In August 1943, the USS Abner Read struck a Japanese naval mine while conducting patrols in the Bering Sea. The explosion sheared the ship's entire stern section, sending it and 71 US sailors to the bottom of the Bering Sea. Lost for 75 years, the World War II destroyer's severed stern has finally been found off a remote Alaskan island.
The 22.86m stern section was discovered in the Bering Sea near the Aleutian island of Kiska on July 17 by a team of scientists from Scripps Institution of Oceanography at the University of California San Diego and the University of Delaware.
"This is a significant discovery that will shed light on this little-known episode in our history", said retired Navy Rear Admiral Tim Gallaudet in a statement. "It's important to honour these US Navy sailors who made the ultimate sacrifice for our nation".
During the Second World War, the Aleutian islands of Kiska and Attu were occupied by as many as 7200 Japanese troops. From June 1942 to August 1943, the United States lost many ships, aircraft and submarines during the 15-month campaign to wrest these islands from Imperial Japan.
At 1:50am on August 18, 1943, the USS Abner Read was on patrol in search of Japanese submarines when it struck a naval mine. The massive explosion ripped the ship apart, killing 71 sailors and sending the stern to the bottom of the ocean.
Miraculously, the ship did not sink; heroic actions by the crew kept the main part of the Abner Read's hull watertight. Two nearby Navy ships were called in, towing the badly damaged destroyer to a port in Adak.
"This was catastrophic damage that by all rights should have sunk the entire ship", Sam Cox, director of the Naval History and Heritage Command, said in a statement.
But the ship proved to be the little engine that could. Within months, the Abner Read was repaired and sent back into action. The destroyer fought in several battles in the Pacific Theatre, but it was sunk for good during a kamikaze attack during the battle of Leyte Gulf in 1944.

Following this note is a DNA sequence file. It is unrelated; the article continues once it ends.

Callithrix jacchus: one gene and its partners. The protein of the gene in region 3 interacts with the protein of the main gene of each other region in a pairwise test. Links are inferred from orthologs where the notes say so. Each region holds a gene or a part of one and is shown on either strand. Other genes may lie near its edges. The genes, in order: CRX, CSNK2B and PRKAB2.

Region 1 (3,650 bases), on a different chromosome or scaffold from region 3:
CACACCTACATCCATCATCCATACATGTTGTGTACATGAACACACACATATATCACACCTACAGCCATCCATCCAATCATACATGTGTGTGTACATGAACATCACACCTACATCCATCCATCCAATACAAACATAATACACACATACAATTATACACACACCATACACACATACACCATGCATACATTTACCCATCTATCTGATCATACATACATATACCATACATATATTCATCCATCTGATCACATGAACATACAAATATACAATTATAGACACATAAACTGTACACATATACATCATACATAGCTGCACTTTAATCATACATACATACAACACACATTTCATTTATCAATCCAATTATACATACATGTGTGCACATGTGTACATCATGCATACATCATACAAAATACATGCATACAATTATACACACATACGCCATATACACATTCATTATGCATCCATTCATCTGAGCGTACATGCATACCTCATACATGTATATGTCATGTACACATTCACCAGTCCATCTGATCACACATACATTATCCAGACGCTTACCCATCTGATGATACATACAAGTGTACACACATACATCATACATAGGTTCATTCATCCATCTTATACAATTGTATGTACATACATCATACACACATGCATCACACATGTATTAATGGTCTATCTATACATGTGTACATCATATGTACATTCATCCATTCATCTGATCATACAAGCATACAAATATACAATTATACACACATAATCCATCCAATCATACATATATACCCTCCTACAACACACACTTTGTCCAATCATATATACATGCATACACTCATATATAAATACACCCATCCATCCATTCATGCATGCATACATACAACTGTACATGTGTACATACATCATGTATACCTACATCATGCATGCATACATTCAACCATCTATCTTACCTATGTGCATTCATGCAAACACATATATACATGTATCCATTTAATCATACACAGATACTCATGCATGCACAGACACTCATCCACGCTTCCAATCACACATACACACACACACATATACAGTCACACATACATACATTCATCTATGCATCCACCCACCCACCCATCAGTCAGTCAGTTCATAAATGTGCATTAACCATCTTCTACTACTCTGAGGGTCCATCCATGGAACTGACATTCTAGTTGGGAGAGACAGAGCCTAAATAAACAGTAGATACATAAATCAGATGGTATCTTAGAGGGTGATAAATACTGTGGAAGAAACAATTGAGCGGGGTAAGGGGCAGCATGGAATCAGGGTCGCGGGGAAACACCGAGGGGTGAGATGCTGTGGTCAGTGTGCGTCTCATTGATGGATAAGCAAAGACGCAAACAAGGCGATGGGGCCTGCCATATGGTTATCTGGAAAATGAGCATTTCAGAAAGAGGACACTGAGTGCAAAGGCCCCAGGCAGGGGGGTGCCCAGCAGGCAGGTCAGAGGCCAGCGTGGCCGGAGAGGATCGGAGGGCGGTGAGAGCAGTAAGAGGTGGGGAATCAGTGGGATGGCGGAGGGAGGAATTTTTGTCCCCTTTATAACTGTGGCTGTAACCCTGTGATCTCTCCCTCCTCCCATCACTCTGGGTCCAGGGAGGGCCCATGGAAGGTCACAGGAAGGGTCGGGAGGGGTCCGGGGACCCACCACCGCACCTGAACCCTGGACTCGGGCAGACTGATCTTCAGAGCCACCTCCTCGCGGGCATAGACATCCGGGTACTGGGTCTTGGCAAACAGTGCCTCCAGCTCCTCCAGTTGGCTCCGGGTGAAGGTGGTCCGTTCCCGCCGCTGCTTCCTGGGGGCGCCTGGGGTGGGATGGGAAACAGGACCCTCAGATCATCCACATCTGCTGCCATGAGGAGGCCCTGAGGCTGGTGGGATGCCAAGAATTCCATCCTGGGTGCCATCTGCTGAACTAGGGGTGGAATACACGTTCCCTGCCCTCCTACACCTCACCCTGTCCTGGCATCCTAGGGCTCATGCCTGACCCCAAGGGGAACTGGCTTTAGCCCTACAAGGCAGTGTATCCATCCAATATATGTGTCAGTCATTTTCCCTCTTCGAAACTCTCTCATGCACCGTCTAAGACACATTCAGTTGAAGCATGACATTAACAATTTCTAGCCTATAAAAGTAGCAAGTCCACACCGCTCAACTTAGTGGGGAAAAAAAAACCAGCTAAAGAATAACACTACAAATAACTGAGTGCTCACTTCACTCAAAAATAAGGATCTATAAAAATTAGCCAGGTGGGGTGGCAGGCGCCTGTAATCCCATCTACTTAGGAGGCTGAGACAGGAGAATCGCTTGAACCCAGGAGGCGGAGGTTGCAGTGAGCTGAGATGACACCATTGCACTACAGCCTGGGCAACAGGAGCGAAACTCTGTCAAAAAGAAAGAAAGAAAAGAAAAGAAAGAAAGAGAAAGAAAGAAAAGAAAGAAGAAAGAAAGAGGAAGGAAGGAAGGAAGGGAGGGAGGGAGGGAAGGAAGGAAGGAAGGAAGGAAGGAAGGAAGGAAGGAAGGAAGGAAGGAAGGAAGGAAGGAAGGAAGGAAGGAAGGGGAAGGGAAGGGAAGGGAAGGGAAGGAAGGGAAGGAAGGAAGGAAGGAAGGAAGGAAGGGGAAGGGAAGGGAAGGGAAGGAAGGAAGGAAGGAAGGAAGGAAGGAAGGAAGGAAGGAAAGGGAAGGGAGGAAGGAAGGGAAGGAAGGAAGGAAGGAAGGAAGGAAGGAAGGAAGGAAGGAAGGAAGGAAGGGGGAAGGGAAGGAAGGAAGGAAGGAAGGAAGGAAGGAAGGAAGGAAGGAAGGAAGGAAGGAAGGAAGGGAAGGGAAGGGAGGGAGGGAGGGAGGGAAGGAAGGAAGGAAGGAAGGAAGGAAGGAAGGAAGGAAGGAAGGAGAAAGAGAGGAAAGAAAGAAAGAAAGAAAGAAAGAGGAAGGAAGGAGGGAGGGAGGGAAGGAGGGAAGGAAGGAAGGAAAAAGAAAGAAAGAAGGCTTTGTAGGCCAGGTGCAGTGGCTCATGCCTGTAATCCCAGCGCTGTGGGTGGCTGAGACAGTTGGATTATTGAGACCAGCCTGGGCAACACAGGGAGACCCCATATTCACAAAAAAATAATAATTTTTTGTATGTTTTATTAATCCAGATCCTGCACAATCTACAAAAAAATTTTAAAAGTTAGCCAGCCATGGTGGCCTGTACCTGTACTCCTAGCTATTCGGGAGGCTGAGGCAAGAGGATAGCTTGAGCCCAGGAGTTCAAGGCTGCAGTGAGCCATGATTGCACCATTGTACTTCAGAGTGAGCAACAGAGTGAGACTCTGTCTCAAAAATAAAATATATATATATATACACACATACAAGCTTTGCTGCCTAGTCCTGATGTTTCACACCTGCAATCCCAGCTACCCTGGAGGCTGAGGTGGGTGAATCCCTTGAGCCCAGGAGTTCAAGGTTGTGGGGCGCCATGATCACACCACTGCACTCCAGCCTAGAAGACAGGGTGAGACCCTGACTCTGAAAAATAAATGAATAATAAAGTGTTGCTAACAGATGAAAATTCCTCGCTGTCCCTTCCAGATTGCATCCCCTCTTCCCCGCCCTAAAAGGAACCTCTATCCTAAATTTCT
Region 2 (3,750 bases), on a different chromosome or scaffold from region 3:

The location of the ship's original stern section and subsequently the final resting place of 71 US sailors, remained a mystery that has now finally been solved. Using a multibeam sonar mounted to the side of the research ship Norseman II, the researchers detected a promising target 88m below the surface. The crew dispatched a deep-diving, remotely operated vehicle to investigate further.
Video taken by the ROV left "no doubt" that it was the severed stern section of the USS Abner Read, said expedition leader Eric Terrill in a statement, adding, "We could clearly see the broken stern, the gun and rudder control, all consistent with the historical documents".
The USS Abner Read is protected by the 2004 Sunken Military Craft Act and the US Navy has already said it has no plans to conduct recovery operations. The vessel's stern is now an official war grave and a solemn reminder of the many sacrifices made during the Second World War.